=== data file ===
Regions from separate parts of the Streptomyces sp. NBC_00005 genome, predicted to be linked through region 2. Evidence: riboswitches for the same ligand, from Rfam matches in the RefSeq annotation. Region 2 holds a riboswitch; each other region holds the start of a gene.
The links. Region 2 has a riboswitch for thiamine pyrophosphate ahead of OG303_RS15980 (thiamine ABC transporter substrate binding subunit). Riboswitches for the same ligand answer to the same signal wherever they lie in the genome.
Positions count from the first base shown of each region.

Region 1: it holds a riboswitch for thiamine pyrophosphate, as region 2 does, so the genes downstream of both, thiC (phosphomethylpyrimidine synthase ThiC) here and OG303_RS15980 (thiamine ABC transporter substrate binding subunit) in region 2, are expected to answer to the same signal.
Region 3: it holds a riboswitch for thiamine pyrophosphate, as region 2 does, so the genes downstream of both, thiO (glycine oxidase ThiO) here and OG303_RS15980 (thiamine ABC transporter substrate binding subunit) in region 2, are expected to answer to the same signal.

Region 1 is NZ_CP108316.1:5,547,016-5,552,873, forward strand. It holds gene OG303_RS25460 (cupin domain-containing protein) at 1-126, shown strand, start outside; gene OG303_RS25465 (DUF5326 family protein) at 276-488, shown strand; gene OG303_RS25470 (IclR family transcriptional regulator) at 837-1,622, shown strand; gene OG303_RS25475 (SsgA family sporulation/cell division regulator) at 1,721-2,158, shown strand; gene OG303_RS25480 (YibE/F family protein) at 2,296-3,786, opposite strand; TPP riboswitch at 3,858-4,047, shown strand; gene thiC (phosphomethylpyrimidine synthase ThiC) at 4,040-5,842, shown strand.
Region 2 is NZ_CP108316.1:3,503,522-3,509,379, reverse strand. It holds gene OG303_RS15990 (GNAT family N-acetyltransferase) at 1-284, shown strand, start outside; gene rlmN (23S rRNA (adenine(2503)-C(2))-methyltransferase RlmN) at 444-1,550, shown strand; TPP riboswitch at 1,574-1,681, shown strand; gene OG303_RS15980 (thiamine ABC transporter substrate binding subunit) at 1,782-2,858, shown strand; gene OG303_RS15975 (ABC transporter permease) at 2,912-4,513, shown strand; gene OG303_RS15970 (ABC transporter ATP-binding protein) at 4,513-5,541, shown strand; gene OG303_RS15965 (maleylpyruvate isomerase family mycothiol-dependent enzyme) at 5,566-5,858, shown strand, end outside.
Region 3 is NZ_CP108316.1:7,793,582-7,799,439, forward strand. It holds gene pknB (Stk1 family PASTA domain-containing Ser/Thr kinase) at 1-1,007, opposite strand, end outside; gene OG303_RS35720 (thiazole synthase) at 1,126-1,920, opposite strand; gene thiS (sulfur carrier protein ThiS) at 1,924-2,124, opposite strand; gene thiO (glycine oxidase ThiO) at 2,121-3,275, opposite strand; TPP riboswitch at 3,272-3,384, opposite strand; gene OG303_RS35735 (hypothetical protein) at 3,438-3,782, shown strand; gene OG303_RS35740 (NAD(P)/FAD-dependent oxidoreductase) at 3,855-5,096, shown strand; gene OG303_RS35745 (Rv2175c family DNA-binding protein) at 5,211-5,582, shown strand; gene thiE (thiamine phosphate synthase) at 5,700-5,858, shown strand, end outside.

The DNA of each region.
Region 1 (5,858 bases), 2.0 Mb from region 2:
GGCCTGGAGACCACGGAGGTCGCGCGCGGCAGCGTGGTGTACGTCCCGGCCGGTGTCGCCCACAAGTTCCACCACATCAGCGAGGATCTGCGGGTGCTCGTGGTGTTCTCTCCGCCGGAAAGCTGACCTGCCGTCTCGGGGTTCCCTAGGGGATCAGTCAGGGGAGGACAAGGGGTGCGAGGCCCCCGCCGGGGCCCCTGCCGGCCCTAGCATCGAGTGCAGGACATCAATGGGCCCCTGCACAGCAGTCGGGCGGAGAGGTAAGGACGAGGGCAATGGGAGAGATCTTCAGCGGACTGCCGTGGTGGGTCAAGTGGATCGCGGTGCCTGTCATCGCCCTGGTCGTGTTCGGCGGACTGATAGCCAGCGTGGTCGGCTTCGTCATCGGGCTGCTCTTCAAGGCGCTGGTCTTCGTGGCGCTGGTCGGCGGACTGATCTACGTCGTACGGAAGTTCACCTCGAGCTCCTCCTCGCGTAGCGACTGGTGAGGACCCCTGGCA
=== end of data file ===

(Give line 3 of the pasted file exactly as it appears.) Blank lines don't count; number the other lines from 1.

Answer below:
Positions count from the first base shown of each region.